A peer-reviewed journal that offers evidence-based clinical information and continuing education for dentists.

Plant-Based Antimicrobial Peptides Show Promise in Managing Biofilm


Clinicians have a choice of therapies to manage oral biofilm, and researchers from the University of Pennsylvania (Penn) School of Dental Medicine are suggesting one more, as they report plant-based antimicrobial peptides may be equally effective in controlling plaque as existing treatments. Published in Biomaterials, the study, “Topical Delivery of Low-Cost Protein Drug Candidates Made in Chloroplasts for Biofilm Disruption and Uptake by Oral Epithelial Cells,” explores the use of a plant-derived protein drug to inhibit accumulations of oral biofilm. The research also suggests that the peptides gained effectiveness when combined with an enzyme that degrades the biofilm-hosting matrix.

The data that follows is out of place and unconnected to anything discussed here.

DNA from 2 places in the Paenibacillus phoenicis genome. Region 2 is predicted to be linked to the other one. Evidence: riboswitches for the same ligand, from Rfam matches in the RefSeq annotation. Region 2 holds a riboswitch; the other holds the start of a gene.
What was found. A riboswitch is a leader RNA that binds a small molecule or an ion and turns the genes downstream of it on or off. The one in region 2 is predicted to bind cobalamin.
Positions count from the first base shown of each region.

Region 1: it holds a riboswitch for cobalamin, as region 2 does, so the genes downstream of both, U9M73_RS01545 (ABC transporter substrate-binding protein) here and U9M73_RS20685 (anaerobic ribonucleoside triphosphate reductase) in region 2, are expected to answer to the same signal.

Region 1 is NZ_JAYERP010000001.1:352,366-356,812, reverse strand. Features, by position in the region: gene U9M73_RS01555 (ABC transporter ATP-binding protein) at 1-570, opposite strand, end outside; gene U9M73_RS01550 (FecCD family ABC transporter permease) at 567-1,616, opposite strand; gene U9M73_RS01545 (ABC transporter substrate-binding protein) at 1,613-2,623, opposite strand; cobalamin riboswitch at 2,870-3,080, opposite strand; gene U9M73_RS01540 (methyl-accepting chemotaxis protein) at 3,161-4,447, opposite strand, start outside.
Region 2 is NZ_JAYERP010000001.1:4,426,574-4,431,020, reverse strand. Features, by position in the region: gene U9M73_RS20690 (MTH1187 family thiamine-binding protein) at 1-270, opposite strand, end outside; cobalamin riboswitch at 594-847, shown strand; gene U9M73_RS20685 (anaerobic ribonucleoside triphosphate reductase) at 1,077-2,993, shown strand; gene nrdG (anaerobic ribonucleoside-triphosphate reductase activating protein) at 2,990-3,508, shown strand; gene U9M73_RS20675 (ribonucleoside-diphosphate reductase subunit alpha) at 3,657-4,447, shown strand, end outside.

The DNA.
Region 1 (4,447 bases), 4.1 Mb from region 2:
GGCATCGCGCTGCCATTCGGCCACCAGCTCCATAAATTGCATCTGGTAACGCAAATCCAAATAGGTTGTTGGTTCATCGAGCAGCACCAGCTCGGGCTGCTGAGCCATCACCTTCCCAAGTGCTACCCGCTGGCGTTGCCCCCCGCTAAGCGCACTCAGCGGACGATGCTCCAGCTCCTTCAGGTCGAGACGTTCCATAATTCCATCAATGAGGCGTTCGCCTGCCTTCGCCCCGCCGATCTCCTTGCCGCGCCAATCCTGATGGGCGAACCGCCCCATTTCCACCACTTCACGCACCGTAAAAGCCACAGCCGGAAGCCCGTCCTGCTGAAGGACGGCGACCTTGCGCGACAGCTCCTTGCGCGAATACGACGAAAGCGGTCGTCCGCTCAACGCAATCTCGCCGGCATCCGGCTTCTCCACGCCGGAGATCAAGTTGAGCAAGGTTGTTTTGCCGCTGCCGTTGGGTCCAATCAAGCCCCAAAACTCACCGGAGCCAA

Besides being a cost-effective, noninvasive way to manage biofilm, the authors note this delivery method could be effective for treating periodontal conditions through the promotion of wound healing and/or bone regeneration. In the study, the plant-derived protein was applied topically to a saliva-coated, tooth-like substance, where it impaired the formation of oral biofilm. A combination of the plant protein and matrix-degrading enzyme proved powerful, as well, degrading up to 60% of the biofilm matrix after a single application.

Leave A Reply

Your email address will not be published.

This site uses Akismet to reduce spam. Learn how your comment data is processed.

This website uses cookies to improve your experience. We'll assume you're ok with this, but you can opt-out if you wish. Accept Read More

Privacy & Cookies Policy